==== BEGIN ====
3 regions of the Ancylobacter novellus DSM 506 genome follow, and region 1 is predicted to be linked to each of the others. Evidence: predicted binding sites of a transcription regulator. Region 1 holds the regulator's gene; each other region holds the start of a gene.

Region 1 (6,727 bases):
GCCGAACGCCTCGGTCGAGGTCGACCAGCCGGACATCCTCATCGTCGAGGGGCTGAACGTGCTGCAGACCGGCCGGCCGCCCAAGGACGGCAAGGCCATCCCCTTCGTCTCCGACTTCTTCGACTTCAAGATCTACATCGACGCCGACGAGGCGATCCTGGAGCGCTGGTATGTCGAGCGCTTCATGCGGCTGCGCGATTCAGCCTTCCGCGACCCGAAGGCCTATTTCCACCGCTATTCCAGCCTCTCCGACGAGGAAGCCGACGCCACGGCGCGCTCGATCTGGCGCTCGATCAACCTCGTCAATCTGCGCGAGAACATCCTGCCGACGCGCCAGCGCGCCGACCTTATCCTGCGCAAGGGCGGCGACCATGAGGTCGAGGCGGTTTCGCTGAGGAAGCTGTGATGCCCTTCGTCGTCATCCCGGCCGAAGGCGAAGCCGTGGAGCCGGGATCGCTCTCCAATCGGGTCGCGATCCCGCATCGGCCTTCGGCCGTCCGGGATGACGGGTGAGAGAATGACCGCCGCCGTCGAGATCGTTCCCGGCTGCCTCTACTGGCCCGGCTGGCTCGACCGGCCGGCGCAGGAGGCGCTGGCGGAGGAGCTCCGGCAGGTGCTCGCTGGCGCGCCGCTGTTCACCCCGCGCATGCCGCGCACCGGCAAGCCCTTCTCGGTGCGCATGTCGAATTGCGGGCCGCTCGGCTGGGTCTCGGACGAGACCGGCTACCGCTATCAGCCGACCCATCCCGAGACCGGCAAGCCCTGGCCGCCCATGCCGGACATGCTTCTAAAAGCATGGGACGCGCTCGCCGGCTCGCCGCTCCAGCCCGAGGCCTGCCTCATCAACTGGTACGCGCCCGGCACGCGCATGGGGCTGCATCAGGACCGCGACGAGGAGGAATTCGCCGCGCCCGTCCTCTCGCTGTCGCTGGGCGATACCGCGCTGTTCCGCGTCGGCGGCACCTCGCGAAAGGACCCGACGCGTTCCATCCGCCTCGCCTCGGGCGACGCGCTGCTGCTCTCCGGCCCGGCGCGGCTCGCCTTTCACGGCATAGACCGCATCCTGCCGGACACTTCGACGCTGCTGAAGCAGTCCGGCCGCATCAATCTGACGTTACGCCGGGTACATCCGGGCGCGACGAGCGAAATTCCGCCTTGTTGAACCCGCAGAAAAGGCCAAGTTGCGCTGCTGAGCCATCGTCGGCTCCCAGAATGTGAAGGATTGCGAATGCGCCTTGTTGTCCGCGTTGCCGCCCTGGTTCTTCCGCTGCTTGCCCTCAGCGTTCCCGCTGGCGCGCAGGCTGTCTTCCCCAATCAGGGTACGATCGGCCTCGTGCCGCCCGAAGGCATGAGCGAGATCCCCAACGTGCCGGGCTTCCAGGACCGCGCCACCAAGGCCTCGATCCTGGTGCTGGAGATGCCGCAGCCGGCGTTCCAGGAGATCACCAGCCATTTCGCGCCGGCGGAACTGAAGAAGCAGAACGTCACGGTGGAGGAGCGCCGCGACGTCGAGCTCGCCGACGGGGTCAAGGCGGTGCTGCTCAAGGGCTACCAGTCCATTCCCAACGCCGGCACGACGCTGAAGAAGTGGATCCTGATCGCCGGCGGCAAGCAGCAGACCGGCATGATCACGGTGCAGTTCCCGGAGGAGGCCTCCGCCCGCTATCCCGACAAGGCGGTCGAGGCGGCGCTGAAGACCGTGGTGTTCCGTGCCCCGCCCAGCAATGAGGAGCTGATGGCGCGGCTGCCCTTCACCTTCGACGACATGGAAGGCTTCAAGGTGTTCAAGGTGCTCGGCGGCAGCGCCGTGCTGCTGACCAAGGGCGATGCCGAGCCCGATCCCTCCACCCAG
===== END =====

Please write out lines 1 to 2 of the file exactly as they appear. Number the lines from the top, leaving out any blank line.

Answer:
3 regions of the Ancylobacter novellus DSM 506 genome follow, and region 1 is predicted to be linked to each of the others. Evidence: predicted binding sites of a transcription regulator. Region 1 holds the regulator's gene; each other region holds the start of a gene.

Region 1 (6,727 bases):